How to Self-Edit Your Manuscript

by Jennifer Harris

The Big Picture – Part 1

Big picture editing—also called developmental editing or the revision stage—can be an overwhelming task, especially if this is your first novel. The big picture edit is where you will start molding your raw material into a polished finished novel. This is the stage of editing where you’ll most likely be making very big changes to your manuscript, taking your sloppy first draft (vomit draft, as some people call it) to a workable second draft. During revision you might remove entire chapters, rearrange chapters, add or remove secondary characters, add key events, fill plot holes, etc.

For example, my co-author and I are just now completing our second round of rewrites for Providence. We removed three chapters from the first half, added two characters, added a few key events, and completely changed the beginning and ending of the book. While the bulk of the story is still there, it reads like a different story altogether—a much better story.

NOTE: Even if you plan to hire an editor for this stage, it’s important that you do a preliminary big picture edit prior to sending your work out.

HOW TO EDIT YOUR WORK – THE BIG PICTURE

1 | GET DISTANCE FROM THE STORY: If I’m working on my own manuscript, I make sure to put some distance between myself and the story. Take a few days or weeks away from your project. You’ll have much more clarity on what’s working and what’s not once you’ve had some time away. (This is when I usually start the draft for my next book.)

2 | CREATE A STORY GRID: One of the first things I do when I sit down with a manuscript is to create a story grid. Using Google sheets or Excel, I create a sheet with seven columns: Scene #, Word Count, Location, Scene Event, POV, On-Stage Characters, Value Shift. This process gives me a good overview of the book, looking at continuity of chapter length, making sure there’s no discrepancy with POV, scene location, or events, keeping track of scene events to be sure they’re in the optimal order, and so on.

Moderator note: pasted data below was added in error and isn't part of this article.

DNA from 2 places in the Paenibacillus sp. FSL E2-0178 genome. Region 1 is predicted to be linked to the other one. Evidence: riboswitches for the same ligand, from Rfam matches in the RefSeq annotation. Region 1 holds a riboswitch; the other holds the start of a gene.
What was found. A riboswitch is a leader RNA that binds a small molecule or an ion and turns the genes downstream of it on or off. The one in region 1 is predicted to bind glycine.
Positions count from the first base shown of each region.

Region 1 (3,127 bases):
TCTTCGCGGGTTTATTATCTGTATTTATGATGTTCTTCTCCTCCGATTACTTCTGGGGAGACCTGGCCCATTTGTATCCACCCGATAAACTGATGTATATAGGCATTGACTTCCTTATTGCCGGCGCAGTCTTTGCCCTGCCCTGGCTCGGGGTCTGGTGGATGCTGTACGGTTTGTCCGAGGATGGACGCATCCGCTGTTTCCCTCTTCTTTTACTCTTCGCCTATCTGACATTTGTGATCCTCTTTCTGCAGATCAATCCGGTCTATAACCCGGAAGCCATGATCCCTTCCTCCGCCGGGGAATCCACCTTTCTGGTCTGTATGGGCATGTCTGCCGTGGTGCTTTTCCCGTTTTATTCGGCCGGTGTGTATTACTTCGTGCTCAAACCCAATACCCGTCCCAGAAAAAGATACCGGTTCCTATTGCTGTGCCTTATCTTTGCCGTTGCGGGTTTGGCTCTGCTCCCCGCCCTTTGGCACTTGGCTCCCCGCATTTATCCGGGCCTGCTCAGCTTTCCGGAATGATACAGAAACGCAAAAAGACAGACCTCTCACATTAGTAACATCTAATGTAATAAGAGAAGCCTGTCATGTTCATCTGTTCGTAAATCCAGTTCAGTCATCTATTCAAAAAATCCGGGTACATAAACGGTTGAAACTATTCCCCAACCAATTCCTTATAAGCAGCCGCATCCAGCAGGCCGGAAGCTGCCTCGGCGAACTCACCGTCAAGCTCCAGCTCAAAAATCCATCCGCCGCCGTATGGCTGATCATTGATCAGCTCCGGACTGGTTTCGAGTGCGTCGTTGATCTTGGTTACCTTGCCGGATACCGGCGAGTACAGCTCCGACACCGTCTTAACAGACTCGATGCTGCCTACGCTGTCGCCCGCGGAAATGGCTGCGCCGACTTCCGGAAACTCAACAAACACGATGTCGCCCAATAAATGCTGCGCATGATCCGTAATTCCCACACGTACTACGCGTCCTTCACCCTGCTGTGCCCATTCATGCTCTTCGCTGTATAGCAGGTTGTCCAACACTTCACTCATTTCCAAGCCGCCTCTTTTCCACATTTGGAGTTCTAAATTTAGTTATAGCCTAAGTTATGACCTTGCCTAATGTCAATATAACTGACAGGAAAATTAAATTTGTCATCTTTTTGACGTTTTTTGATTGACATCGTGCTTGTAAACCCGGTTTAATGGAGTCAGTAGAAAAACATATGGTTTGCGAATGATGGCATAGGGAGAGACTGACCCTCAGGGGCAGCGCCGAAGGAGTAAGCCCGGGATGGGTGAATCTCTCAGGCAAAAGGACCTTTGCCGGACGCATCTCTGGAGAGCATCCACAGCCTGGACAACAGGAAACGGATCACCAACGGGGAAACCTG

3 | READ THROUGH YOUR MANUSCRIPT: At this point, you’ll want to completely read through your manuscript. I recommend printing it out (if it’s not too long), or reading on your iPad or Kindle—try to stay away from your computer screen during this stage. It’s also helpful if you read aloud. My co-author and I will do a read-through together, alternating reading chapters aloud. This process helps us to see issues we might not have otherwise picked up on. Be sure to take notes and make changes as you read. It’s easy to forget to check on a possible discrepancy or make a change in the beginning once you’ve reached the end.

4 | DON’T BE AFRAID OF THE DELETE BUTTON: I know, trust me…it’s tough to highlight an entire section of words and make them disappear. Those words could represent a day’s worth of work or more! But, when it’s necessary, it will only serve to make your work stronger. And remember, words are never wasted. It may be that you needed those words to get to where you were going.

Developmental/big picture editing can be a challenge, but a good one overall! It’s where you can really see your story taking shape. Stay tuned for Part 2 – Copy/Line Editing!

Jennifer Harris is an editor of both fiction and nonfiction. She is the co-author of The Catalyst Series as well as the standalone novel, Providence (J.L. Harris and D. Rankin). When she is not writing or editing, you can find her running, hiking, reading, or playing the piano. She lives in New England with her husband, two children, two dogs, and cat. You can find out more about Jennifer by connecting with her in our Authors Community Forum where you’ll find her social media information, or visiting her author page.

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